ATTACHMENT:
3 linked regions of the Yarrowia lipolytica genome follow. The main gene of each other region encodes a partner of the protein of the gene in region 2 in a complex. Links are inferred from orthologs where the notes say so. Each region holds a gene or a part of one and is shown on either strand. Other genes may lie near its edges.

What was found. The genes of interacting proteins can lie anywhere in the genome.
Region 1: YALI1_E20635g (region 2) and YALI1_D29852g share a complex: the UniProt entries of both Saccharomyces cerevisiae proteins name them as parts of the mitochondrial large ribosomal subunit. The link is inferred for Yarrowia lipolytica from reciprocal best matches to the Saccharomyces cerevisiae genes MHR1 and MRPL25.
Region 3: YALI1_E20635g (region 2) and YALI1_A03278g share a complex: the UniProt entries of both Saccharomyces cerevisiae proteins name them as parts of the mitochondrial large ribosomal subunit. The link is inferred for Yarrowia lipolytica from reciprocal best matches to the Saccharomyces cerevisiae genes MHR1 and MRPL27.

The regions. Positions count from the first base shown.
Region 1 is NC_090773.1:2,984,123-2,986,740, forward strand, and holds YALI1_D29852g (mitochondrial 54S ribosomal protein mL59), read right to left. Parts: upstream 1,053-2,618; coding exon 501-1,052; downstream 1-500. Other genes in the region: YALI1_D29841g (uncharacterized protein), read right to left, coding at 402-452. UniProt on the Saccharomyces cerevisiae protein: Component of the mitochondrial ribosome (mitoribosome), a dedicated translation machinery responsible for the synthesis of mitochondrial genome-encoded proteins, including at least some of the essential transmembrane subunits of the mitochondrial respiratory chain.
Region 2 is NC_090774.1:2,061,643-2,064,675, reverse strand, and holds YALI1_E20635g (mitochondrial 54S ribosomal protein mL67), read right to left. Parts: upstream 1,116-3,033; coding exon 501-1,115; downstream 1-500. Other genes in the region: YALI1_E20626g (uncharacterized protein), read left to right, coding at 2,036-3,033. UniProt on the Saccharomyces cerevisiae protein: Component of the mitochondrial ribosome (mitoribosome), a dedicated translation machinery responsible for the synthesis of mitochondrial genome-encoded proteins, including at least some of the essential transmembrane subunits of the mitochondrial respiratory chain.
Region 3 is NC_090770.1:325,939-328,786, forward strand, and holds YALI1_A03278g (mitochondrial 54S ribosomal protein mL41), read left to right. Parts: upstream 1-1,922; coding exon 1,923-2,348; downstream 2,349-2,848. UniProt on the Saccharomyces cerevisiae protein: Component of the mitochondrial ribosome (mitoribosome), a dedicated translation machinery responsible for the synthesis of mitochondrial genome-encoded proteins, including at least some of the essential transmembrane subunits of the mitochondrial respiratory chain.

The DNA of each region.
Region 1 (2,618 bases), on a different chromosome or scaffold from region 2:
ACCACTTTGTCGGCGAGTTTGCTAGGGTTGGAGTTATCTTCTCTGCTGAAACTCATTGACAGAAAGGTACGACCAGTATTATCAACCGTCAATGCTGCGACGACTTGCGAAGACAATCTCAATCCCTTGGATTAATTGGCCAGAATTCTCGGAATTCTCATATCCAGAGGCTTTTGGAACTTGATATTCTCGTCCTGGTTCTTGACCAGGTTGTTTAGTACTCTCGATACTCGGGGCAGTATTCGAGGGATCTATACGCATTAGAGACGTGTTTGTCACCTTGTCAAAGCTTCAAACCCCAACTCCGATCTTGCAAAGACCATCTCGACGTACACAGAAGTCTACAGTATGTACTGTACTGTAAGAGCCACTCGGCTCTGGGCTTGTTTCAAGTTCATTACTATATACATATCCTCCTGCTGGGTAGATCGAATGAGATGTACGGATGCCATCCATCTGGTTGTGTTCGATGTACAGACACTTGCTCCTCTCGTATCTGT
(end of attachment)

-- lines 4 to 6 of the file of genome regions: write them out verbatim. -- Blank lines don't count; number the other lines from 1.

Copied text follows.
Region 3: YALI1_E20635g (region 2) and YALI1_A03278g share a complex: the UniProt entries of both Saccharomyces cerevisiae proteins name them as parts of the mitochondrial large ribosomal subunit. The link is inferred for Yarrowia lipolytica from reciprocal best matches to the Saccharomyces cerevisiae genes MHR1 and MRPL27.

The regions. Positions count from the first base shown.
Region 1 is NC_090773.1:2,984,123-2,986,740, forward strand, and holds YALI1_D29852g (mitochondrial 54S ribosomal protein mL59), read right to left. Parts: upstream 1,053-2,618; coding exon 501-1,052; downstream 1-500. Other genes in the region: YALI1_D29841g (uncharacterized protein), read right to left, coding at 402-452. UniProt on the Saccharomyces cerevisiae protein: Component of the mitochondrial ribosome (mitoribosome), a dedicated translation machinery responsible for the synthesis of mitochondrial genome-encoded proteins, including at least some of the essential transmembrane subunits of the mitochondrial respiratory chain.